Jeannine Atkins’ poems that recreate the lives of people in history are a part of “Braiding the Verse Novel.” These are a series of interviews I did with writers of novels – and this biography – in verse. I’ve written articles about verse novels that draw on these conversations in different ways.
Jeannine Atkins teaches children’s literature at the University of Massachusetts, Amherst. Among her award-winning books is Borrowed Names, Poems About Laura Ingalls Wilder, Madam C.J. Walker, Marie Curie, and Their Daughters and Finding Wonders: Three Girls Who Changed Science. She is skilled at crafting poems and stories based the facts of the lives of people in history. I invited Jeannine to select a passage from her poems about Laura Ingalls Widler and her daughter and describe her process in creating those lines. Here is what she wrote:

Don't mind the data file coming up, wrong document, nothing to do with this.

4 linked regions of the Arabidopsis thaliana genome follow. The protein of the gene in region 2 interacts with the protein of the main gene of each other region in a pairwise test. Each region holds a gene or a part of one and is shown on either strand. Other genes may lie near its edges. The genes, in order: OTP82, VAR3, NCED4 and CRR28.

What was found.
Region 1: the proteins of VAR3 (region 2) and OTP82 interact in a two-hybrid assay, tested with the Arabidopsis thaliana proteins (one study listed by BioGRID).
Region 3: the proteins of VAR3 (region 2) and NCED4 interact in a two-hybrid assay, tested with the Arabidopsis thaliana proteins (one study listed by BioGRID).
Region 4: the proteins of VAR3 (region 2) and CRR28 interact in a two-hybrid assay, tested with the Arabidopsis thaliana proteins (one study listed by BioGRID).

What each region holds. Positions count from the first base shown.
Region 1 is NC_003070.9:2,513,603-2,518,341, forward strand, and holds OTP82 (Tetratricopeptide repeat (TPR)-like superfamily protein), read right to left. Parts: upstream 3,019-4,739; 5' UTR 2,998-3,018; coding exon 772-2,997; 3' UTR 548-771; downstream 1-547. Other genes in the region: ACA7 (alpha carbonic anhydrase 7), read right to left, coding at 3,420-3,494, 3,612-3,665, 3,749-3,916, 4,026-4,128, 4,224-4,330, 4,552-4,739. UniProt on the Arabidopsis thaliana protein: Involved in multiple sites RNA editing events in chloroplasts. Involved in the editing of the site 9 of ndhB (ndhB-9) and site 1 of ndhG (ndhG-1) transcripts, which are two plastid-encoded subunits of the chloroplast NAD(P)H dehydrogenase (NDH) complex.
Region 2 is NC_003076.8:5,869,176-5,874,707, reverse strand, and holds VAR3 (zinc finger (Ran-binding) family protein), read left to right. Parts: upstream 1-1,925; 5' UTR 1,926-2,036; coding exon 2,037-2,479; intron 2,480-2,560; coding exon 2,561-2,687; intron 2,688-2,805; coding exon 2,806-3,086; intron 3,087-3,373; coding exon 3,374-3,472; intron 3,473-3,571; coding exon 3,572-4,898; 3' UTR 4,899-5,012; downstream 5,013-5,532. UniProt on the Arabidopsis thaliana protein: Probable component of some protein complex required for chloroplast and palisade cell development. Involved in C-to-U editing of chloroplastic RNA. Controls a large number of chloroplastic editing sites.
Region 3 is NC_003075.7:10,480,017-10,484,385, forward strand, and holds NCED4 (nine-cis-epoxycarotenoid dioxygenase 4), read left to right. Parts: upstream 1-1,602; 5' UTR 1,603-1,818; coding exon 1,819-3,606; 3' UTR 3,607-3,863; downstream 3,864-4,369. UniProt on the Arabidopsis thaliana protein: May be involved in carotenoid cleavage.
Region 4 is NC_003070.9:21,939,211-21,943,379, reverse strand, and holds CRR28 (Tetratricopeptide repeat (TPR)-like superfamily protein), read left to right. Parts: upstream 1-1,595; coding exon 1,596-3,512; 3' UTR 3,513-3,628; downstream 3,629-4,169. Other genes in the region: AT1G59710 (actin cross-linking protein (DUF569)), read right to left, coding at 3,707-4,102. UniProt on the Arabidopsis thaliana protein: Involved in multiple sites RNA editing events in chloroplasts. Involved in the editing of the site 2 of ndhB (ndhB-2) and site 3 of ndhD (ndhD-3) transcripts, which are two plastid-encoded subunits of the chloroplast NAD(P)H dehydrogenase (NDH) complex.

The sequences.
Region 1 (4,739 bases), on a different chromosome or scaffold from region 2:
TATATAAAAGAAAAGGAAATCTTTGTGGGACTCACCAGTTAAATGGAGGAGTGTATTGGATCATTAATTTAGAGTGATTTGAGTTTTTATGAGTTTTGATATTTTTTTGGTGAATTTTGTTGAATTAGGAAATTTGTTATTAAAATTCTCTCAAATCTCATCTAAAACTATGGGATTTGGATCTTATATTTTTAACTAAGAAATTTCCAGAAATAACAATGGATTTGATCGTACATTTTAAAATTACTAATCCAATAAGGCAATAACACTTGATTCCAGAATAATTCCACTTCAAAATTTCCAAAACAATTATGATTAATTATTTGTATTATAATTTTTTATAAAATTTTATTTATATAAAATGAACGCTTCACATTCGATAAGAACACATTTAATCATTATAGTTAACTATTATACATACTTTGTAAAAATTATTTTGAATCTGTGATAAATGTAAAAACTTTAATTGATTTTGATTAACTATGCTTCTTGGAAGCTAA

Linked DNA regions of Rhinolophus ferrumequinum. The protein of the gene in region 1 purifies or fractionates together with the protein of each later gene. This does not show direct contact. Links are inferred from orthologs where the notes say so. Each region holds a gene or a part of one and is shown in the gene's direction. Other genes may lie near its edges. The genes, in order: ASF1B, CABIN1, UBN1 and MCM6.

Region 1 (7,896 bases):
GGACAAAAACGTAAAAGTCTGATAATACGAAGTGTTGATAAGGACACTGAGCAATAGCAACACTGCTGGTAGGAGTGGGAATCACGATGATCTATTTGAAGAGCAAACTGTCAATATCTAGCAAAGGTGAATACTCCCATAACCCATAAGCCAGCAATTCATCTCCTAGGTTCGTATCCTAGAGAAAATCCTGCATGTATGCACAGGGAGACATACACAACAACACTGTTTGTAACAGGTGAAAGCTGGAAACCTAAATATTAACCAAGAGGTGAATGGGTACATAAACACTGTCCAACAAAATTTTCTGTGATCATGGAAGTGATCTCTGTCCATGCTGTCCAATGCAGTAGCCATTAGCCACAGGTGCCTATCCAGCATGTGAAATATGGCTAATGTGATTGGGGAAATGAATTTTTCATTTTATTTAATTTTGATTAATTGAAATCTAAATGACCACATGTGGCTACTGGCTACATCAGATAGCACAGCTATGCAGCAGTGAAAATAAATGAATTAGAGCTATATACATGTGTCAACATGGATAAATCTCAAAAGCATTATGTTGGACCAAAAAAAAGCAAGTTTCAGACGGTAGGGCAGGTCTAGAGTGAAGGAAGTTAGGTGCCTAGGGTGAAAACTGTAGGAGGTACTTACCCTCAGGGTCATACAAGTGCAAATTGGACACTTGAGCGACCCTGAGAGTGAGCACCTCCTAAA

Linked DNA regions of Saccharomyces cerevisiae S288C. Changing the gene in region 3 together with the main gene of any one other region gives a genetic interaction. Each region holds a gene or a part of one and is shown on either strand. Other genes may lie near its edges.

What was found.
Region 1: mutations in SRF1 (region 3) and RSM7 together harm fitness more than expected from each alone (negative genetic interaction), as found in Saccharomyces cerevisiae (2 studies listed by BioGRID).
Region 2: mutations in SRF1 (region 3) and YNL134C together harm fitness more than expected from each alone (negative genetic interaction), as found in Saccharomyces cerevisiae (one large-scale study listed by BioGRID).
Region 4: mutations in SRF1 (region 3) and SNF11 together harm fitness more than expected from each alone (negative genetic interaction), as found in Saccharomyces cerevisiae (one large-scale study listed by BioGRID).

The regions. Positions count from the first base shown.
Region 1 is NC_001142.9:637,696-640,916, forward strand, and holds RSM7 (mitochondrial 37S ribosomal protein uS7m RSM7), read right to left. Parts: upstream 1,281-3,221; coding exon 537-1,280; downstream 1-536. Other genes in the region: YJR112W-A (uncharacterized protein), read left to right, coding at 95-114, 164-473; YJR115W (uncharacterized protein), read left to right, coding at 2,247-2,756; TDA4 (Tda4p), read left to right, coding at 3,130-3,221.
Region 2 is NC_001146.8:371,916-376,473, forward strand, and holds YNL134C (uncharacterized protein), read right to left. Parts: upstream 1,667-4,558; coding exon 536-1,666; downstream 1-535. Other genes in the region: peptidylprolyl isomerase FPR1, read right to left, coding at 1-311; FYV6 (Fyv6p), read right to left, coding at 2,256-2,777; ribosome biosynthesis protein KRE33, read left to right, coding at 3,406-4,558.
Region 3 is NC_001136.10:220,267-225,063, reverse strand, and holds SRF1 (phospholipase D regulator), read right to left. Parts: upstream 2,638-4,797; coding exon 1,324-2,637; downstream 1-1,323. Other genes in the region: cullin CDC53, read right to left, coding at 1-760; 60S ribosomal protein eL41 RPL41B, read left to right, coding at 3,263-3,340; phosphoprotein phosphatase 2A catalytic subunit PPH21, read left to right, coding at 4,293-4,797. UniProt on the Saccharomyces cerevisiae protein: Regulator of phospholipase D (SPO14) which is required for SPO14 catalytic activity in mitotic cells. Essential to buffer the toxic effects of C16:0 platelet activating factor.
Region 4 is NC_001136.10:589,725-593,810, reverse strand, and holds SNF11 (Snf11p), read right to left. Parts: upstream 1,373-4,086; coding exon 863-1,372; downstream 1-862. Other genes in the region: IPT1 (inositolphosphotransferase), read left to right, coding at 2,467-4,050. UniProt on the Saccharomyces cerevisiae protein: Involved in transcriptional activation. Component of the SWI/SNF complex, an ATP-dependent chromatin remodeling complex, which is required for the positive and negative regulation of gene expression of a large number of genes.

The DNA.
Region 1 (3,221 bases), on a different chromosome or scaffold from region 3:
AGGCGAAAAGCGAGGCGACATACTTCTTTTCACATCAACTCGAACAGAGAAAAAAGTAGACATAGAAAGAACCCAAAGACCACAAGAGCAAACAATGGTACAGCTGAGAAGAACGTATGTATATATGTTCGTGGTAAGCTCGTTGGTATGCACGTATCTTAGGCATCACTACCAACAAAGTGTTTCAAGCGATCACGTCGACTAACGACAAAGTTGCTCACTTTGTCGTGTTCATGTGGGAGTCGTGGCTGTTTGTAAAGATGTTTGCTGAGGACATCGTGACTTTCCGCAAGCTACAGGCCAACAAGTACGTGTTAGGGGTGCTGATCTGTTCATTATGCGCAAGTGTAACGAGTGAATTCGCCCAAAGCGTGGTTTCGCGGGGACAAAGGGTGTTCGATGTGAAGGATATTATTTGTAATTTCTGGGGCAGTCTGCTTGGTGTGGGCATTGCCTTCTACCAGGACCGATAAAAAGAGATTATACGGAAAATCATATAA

“Remember one thing — the price of wheat,
the scents of violets, vinegar pie —
and memories jammed behind may unroll like thread off a spool.
The section in Borrowed Names about Laura Ingalls Wilder and her daughter, Rose, chronicles tension between a very capable mother and a daughter who rarely felt she could live up to her mother’s expectations. This is somewhat resolved when Laura is about sixty, and Rose about forty, and they work together on the series of Little House books. Laura provides the history, while Rose did much of the shaping and editing, a collaboration that made me think of quilting and sewing, crafts important to both women, and is suggested by the thread here. The line reinforces the theme of the way memories can separate, heal, and change, and is spoken by a voice that’s neither Laura’s nor Rose’s, suggesting how they bond as they write, becoming more than mother and daughter.”